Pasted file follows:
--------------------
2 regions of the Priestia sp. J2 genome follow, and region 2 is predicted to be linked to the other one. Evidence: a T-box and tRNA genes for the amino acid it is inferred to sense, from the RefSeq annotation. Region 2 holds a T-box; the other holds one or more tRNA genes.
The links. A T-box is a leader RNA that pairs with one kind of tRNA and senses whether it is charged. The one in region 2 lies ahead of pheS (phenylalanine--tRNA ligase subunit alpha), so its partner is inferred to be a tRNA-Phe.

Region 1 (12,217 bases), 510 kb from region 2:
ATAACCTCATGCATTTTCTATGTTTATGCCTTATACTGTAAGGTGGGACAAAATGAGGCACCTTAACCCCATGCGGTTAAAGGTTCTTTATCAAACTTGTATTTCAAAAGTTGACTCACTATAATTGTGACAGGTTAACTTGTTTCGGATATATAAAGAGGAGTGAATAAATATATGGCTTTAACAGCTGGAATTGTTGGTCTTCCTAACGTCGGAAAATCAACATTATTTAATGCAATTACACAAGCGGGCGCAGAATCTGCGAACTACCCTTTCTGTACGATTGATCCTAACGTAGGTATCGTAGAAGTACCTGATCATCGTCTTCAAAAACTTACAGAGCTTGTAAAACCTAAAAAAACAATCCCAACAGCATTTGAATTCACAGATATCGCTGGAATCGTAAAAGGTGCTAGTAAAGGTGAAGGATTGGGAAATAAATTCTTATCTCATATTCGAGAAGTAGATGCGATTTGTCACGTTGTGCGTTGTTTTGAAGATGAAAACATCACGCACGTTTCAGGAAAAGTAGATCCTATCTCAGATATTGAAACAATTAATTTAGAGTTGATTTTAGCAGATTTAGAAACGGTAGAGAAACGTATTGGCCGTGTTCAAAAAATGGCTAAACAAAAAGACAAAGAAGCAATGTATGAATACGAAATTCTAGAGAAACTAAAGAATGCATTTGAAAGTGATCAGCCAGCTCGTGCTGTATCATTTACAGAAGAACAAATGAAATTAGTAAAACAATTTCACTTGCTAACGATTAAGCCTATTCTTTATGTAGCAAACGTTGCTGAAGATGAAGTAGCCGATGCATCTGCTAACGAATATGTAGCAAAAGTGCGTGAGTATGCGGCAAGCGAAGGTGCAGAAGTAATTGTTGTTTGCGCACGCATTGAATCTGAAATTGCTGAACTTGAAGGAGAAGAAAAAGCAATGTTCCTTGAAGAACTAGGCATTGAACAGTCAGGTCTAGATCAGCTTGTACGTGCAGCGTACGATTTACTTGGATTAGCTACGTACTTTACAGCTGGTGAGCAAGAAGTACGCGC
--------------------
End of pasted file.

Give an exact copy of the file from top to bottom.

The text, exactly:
2 regions of the Priestia sp. J2 genome follow, and region 2 is predicted to be linked to the other one. Evidence: a T-box and tRNA genes for the amino acid it is inferred to sense, from the RefSeq annotation. Region 2 holds a T-box; the other holds one or more tRNA genes.
The links. A T-box is a leader RNA that pairs with one kind of tRNA and senses whether it is charged. The one in region 2 lies ahead of pheS (phenylalanine--tRNA ligase subunit alpha), so its partner is inferred to be a tRNA-Phe.

Region 1 (12,217 bases), 510 kb from region 2:
ATAACCTCATGCATTTTCTATGTTTATGCCTTATACTGTAAGGTGGGACAAAATGAGGCACCTTAACCCCATGCGGTTAAAGGTTCTTTATCAAACTTGTATTTCAAAAGTTGACTCACTATAATTGTGACAGGTTAACTTGTTTCGGATATATAAAGAGGAGTGAATAAATATATGGCTTTAACAGCTGGAATTGTTGGTCTTCCTAACGTCGGAAAATCAACATTATTTAATGCAATTACACAAGCGGGCGCAGAATCTGCGAACTACCCTTTCTGTACGATTGATCCTAACGTAGGTATCGTAGAAGTACCTGATCATCGTCTTCAAAAACTTACAGAGCTTGTAAAACCTAAAAAAACAATCCCAACAGCATTTGAATTCACAGATATCGCTGGAATCGTAAAAGGTGCTAGTAAAGGTGAAGGATTGGGAAATAAATTCTTATCTCATATTCGAGAAGTAGATGCGATTTGTCACGTTGTGCGTTGTTTTGAAGATGAAAACATCACGCACGTTTCAGGAAAAGTAGATCCTATCTCAGATATTGAAACAATTAATTTAGAGTTGATTTTAGCAGATTTAGAAACGGTAGAGAAACGTATTGGCCGTGTTCAAAAAATGGCTAAACAAAAAGACAAAGAAGCAATGTATGAATACGAAATTCTAGAGAAACTAAAGAATGCATTTGAAAGTGATCAGCCAGCTCGTGCTGTATCATTTACAGAAGAACAAATGAAATTAGTAAAACAATTTCACTTGCTAACGATTAAGCCTATTCTTTATGTAGCAAACGTTGCTGAAGATGAAGTAGCCGATGCATCTGCTAACGAATATGTAGCAAAAGTGCGTGAGTATGCGGCAAGCGAAGGTGCAGAAGTAATTGTTGTTTGCGCACGCATTGAATCTGAAATTGCTGAACTTGAAGGAGAAGAAAAAGCAATGTTCCTTGAAGAACTAGGCATTGAACAGTCAGGTCTAGATCAGCTTGTACGTGCAGCGTACGATTTACTTGGATTAGCTACGTACTTTACAGCTGGTGAGCAAGAAGTACGCGC